According to the haggard old proverb: “even a stopped clock is right twice a day.”
The current U.S. President can only dream of attaining even this level of accidental consistency. After months of denying the threat posed by Coronavirus, even to the point of putting the blame for its arrival in the U.S. on “the Democrat policy of open borders” (See this NYTimes timeline of Trump’s statements) the current U.S. President seems, finally, to have had the realisation imposed upon him that Coronavirus is a real and present danger.
Not that something as hazardous or deadly serious as the worst global pandemic in a century is going to stop Trump from scoring political points. Along with changing his messaging, Trump has also changed his language. Up to two weeks ago – when he was still denying the seriousness of the situation – he was content to call the threat by its proper name: Coronavirus or Covid19.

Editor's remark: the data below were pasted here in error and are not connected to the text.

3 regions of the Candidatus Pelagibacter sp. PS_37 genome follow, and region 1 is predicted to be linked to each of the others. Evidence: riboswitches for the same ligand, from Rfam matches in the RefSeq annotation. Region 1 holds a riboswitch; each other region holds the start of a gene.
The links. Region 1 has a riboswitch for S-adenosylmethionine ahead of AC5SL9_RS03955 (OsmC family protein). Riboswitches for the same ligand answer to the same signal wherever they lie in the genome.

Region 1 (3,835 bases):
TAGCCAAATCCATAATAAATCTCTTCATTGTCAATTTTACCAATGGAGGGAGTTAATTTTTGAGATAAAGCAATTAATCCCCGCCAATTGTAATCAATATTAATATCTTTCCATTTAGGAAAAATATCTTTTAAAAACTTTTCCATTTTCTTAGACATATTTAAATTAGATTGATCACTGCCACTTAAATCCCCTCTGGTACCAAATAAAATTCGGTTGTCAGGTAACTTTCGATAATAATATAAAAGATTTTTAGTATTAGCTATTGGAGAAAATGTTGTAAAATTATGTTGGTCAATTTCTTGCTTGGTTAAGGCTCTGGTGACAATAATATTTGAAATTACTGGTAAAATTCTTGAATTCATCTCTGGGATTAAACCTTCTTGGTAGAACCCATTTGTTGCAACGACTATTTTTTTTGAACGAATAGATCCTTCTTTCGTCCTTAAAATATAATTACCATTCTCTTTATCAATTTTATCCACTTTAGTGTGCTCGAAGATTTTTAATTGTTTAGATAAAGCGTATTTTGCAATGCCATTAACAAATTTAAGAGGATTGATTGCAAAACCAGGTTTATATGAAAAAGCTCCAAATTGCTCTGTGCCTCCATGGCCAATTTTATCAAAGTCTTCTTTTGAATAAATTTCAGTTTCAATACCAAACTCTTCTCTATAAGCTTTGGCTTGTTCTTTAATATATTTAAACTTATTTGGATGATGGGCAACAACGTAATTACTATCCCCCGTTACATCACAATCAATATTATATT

No longer. Now that the public spotlight has turned on to the weeks and months of his administration’s negligence and indifference Trump has found a new name for the disease: the Chinese Virus.
I also look briefly at the current political situation and suggest a straight-forward alternative to setting up a national unity government (though this is still my preferred option). In essence it involves formalising what is already happening by giving the other party and Dáil group leaders a formal role in the oversight of Irish govt’s #CoronaVirus response.
Veteran vaudevillian comedian George Burns used to ask: “why is it the guys who really know how to run the country are cutting hair and driving cabs”?
Whether you call them hurlers on the ditch, Monday quarter-backs or that prick at the end of the bar-counter, there have always been (and will always be) those bolshie, mouthy gits who, in the words of the great Brendan Behan, go about like eunuchs in a harem seeing others doing but knowing they can’t do it themselves.